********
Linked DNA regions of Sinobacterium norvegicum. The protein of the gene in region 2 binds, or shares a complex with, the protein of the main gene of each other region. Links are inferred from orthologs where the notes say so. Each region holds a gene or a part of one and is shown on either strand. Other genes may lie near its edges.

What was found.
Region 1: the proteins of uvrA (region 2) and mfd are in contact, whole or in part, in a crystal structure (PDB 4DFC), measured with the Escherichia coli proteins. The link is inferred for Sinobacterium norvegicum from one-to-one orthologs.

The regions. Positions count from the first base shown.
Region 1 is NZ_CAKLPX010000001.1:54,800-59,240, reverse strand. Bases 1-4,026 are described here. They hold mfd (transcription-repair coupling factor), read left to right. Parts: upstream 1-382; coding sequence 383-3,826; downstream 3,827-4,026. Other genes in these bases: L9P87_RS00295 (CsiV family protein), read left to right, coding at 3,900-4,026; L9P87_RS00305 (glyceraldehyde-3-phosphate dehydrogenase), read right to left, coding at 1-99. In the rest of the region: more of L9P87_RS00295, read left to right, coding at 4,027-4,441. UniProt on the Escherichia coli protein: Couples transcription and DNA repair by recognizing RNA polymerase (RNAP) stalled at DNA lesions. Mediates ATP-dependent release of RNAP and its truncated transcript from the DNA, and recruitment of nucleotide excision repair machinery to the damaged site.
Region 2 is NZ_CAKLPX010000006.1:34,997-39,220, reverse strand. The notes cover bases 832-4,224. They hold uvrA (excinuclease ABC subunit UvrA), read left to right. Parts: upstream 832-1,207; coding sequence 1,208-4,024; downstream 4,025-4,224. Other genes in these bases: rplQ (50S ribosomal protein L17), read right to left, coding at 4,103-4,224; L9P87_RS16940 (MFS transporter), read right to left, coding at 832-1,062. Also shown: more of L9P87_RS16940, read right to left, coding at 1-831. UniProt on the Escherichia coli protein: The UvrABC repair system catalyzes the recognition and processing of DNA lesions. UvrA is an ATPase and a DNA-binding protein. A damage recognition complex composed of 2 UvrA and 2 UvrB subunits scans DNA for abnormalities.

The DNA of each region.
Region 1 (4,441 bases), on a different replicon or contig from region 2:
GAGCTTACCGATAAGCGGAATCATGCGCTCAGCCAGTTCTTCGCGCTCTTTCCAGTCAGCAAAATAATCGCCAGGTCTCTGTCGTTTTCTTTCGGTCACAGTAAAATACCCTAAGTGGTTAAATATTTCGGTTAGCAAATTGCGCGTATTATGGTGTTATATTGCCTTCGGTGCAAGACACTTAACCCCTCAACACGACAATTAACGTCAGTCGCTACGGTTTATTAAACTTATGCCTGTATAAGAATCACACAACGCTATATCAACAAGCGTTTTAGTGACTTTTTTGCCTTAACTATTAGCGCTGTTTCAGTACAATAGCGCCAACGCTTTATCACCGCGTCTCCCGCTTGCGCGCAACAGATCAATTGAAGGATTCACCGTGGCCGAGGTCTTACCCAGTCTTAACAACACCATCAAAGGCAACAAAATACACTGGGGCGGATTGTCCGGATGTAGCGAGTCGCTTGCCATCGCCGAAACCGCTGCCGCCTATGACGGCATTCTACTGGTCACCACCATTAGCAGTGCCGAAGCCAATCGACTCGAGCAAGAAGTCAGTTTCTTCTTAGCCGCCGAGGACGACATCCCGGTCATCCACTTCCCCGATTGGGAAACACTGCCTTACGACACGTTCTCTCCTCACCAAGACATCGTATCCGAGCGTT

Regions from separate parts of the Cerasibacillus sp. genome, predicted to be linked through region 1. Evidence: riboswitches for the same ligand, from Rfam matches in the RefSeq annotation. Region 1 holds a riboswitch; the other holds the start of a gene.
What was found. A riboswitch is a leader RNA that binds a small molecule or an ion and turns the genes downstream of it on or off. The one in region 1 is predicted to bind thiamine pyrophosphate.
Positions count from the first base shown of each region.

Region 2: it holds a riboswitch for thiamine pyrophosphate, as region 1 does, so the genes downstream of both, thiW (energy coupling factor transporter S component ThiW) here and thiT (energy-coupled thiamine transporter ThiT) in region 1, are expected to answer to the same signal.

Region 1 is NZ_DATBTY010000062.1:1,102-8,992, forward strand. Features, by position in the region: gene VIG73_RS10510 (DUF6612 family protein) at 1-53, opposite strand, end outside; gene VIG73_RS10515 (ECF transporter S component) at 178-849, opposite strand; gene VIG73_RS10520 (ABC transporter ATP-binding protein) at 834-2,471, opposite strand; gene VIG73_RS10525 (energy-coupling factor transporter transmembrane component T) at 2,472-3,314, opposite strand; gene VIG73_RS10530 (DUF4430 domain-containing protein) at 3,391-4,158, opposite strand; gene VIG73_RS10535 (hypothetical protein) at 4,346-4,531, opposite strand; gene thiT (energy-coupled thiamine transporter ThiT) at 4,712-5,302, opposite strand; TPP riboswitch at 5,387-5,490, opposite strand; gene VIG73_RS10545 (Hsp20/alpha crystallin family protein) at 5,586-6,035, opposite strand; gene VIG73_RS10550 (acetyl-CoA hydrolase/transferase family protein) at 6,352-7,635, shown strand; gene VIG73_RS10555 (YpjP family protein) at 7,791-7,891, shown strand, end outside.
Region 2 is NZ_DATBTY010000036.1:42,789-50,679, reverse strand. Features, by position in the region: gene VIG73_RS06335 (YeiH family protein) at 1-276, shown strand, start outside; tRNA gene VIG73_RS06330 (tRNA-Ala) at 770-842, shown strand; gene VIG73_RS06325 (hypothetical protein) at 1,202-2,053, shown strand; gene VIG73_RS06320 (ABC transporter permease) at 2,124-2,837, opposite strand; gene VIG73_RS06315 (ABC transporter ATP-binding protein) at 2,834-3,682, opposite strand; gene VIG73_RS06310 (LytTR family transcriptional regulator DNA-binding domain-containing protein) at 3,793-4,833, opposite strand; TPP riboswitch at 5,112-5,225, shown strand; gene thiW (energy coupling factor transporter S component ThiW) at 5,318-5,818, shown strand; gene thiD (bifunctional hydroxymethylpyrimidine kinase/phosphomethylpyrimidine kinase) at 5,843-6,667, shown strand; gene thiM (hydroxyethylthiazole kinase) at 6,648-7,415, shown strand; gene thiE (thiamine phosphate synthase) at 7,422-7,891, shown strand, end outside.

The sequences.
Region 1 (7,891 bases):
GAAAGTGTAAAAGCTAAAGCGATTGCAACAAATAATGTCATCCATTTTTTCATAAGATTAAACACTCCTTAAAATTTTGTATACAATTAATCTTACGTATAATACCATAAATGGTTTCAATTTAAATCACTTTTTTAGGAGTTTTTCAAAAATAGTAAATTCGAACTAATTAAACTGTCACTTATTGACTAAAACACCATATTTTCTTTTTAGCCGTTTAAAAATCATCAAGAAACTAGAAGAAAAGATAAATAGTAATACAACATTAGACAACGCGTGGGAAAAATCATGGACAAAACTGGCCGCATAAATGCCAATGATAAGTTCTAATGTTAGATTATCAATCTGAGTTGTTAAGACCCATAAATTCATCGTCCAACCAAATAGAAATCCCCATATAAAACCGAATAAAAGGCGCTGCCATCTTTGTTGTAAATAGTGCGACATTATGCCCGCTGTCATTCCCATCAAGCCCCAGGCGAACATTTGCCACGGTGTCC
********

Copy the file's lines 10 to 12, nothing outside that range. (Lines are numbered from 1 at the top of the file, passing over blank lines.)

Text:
Regions from separate parts of the Cerasibacillus sp. genome, predicted to be linked through region 1. Evidence: riboswitches for the same ligand, from Rfam matches in the RefSeq annotation. Region 1 holds a riboswitch; the other holds the start of a gene.
What was found. A riboswitch is a leader RNA that binds a small molecule or an ion and turns the genes downstream of it on or off. The one in region 1 is predicted to bind thiamine pyrophosphate.
Positions count from the first base shown of each region.